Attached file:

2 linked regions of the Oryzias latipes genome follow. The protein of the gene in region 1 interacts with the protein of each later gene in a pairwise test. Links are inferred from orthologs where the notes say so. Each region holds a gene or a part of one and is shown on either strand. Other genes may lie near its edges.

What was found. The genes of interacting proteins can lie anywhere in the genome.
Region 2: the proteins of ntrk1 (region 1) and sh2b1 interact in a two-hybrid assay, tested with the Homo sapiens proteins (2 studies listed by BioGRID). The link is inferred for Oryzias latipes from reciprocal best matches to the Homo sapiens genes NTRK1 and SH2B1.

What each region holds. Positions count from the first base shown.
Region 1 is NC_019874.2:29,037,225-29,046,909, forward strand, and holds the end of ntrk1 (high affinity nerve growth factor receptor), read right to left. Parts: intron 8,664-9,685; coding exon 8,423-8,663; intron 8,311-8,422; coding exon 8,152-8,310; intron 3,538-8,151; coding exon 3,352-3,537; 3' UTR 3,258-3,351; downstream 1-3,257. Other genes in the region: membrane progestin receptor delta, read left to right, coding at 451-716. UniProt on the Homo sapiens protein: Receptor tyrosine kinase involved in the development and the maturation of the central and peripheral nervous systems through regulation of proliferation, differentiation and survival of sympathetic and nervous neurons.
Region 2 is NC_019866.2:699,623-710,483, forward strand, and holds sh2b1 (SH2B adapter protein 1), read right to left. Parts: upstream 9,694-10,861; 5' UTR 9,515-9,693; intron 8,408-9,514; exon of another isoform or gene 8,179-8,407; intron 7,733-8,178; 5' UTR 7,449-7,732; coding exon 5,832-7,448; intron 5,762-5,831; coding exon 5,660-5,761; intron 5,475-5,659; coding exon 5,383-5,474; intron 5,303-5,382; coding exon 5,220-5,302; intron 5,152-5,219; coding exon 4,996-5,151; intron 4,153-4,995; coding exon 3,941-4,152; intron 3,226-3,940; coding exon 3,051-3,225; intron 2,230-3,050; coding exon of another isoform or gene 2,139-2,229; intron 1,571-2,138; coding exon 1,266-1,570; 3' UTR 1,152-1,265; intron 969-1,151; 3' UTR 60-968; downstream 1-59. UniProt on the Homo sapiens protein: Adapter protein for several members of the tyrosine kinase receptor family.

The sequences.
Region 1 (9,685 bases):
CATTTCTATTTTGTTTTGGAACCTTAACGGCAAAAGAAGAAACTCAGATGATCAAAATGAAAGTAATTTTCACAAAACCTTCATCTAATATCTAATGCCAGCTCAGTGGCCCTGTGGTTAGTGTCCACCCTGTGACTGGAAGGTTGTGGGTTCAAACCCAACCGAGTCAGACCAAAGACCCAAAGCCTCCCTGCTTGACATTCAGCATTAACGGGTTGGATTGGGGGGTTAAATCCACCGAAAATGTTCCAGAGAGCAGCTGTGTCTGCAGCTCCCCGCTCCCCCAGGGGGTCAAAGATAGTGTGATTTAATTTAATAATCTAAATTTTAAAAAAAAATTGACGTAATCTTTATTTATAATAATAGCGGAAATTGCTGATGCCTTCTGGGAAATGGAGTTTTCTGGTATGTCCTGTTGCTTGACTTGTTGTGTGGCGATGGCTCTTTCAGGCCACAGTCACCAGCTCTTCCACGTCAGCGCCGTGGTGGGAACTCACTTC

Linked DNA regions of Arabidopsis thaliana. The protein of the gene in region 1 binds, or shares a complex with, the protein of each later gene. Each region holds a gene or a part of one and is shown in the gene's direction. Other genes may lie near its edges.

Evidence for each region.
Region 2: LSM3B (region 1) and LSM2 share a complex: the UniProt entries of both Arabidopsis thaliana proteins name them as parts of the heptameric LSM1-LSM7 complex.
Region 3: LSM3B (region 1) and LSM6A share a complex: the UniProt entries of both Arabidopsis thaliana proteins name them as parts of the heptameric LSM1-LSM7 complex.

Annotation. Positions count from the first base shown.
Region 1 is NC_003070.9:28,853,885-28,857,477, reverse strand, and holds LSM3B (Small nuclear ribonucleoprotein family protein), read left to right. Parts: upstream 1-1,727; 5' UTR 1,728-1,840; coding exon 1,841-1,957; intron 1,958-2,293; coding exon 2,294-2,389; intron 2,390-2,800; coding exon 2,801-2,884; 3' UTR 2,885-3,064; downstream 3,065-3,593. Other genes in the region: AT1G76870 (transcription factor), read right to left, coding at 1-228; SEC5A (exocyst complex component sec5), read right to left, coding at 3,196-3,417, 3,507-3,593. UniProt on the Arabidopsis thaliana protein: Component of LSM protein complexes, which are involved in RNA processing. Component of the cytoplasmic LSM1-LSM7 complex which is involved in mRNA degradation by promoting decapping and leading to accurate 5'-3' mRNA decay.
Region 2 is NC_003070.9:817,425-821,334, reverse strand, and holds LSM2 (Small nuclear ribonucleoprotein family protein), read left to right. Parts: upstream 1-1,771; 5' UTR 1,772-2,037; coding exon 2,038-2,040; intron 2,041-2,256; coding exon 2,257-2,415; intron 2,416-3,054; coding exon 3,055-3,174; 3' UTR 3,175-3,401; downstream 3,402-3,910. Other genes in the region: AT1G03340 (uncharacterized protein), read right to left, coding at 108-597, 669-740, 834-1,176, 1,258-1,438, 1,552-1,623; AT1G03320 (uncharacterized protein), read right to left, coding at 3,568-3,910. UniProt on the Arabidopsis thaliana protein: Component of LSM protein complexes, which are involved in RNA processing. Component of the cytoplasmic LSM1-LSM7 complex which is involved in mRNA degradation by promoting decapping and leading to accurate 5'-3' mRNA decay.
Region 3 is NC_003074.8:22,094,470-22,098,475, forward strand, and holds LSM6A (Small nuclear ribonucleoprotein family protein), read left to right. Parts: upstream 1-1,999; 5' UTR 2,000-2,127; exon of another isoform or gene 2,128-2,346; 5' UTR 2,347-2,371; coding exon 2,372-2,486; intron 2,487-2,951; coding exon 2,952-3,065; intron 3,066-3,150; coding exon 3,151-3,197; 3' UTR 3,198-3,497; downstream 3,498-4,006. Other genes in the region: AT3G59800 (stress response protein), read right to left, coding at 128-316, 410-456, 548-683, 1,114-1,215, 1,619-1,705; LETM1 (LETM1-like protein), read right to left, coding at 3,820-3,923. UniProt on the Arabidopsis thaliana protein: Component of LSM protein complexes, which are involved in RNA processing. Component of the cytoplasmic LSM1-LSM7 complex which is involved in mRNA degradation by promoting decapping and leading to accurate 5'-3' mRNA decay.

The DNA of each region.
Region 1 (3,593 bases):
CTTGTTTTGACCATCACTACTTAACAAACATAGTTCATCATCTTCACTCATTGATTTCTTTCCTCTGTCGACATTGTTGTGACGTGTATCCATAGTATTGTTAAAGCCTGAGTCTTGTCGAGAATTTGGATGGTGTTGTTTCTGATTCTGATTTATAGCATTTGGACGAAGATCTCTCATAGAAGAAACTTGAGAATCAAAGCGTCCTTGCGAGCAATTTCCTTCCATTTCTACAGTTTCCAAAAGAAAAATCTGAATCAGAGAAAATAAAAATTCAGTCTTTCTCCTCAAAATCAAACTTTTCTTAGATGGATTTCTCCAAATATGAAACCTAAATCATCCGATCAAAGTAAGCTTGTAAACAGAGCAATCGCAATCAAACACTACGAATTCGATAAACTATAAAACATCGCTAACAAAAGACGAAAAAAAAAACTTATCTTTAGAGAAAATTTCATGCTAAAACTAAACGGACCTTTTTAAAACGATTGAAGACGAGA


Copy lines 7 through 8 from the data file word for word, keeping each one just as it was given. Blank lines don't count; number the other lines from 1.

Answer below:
The sequences.
Region 1 (9,685 bases):